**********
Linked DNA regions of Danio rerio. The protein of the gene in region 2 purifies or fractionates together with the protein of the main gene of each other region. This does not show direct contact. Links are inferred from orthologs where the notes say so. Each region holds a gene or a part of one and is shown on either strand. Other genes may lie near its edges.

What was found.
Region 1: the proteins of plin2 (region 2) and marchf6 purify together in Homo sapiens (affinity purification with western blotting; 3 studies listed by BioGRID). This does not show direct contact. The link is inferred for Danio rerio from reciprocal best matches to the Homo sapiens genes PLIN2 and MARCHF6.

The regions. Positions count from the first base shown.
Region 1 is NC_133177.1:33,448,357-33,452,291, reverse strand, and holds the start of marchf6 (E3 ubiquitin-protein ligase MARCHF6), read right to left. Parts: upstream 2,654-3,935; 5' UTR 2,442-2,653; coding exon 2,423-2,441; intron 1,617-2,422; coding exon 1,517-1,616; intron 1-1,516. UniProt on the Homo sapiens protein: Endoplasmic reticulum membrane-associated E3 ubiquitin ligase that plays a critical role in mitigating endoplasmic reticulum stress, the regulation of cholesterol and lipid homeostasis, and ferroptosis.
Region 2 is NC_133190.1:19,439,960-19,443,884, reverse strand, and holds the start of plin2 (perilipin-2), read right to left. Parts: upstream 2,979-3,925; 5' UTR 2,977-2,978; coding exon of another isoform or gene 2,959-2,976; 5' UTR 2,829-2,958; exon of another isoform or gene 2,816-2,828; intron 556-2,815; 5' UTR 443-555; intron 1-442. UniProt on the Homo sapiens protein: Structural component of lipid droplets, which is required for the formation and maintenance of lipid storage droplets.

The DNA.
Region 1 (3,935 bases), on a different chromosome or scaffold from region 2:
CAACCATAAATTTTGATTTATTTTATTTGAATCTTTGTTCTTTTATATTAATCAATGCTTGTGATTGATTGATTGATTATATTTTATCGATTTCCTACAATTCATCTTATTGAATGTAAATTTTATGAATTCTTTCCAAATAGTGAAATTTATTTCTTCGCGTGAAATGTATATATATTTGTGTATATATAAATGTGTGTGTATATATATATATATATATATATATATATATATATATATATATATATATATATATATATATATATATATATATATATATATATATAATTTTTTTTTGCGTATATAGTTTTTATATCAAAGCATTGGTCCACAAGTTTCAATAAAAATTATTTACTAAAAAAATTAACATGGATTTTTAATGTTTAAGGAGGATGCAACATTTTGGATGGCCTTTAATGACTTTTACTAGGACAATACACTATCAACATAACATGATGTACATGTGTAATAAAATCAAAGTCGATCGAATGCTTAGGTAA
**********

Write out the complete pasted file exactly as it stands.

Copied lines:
Linked DNA regions of Danio rerio. The protein of the gene in region 2 purifies or fractionates together with the protein of the main gene of each other region. This does not show direct contact. Links are inferred from orthologs where the notes say so. Each region holds a gene or a part of one and is shown on either strand. Other genes may lie near its edges.

What was found.
Region 1: the proteins of plin2 (region 2) and marchf6 purify together in Homo sapiens (affinity purification with western blotting; 3 studies listed by BioGRID). This does not show direct contact. The link is inferred for Danio rerio from reciprocal best matches to the Homo sapiens genes PLIN2 and MARCHF6.

The regions. Positions count from the first base shown.
Region 1 is NC_133177.1:33,448,357-33,452,291, reverse strand, and holds the start of marchf6 (E3 ubiquitin-protein ligase MARCHF6), read right to left. Parts: upstream 2,654-3,935; 5' UTR 2,442-2,653; coding exon 2,423-2,441; intron 1,617-2,422; coding exon 1,517-1,616; intron 1-1,516. UniProt on the Homo sapiens protein: Endoplasmic reticulum membrane-associated E3 ubiquitin ligase that plays a critical role in mitigating endoplasmic reticulum stress, the regulation of cholesterol and lipid homeostasis, and ferroptosis.
Region 2 is NC_133190.1:19,439,960-19,443,884, reverse strand, and holds the start of plin2 (perilipin-2), read right to left. Parts: upstream 2,979-3,925; 5' UTR 2,977-2,978; coding exon of another isoform or gene 2,959-2,976; 5' UTR 2,829-2,958; exon of another isoform or gene 2,816-2,828; intron 556-2,815; 5' UTR 443-555; intron 1-442. UniProt on the Homo sapiens protein: Structural component of lipid droplets, which is required for the formation and maintenance of lipid storage droplets.

The DNA.
Region 1 (3,935 bases), on a different chromosome or scaffold from region 2:
CAACCATAAATTTTGATTTATTTTATTTGAATCTTTGTTCTTTTATATTAATCAATGCTTGTGATTGATTGATTGATTATATTTTATCGATTTCCTACAATTCATCTTATTGAATGTAAATTTTATGAATTCTTTCCAAATAGTGAAATTTATTTCTTCGCGTGAAATGTATATATATTTGTGTATATATAAATGTGTGTGTATATATATATATATATATATATATATATATATATATATATATATATATATATATATATATATATATATATATATATATATATATAATTTTTTTTTGCGTATATAGTTTTTATATCAAAGCATTGGTCCACAAGTTTCAATAAAAATTATTTACTAAAAAAATTAACATGGATTTTTAATGTTTAAGGAGGATGCAACATTTTGGATGGCCTTTAATGACTTTTACTAGGACAATACACTATCAACATAACATGATGTACATGTGTAATAAAATCAAAGTCGATCGAATGCTTAGGTAA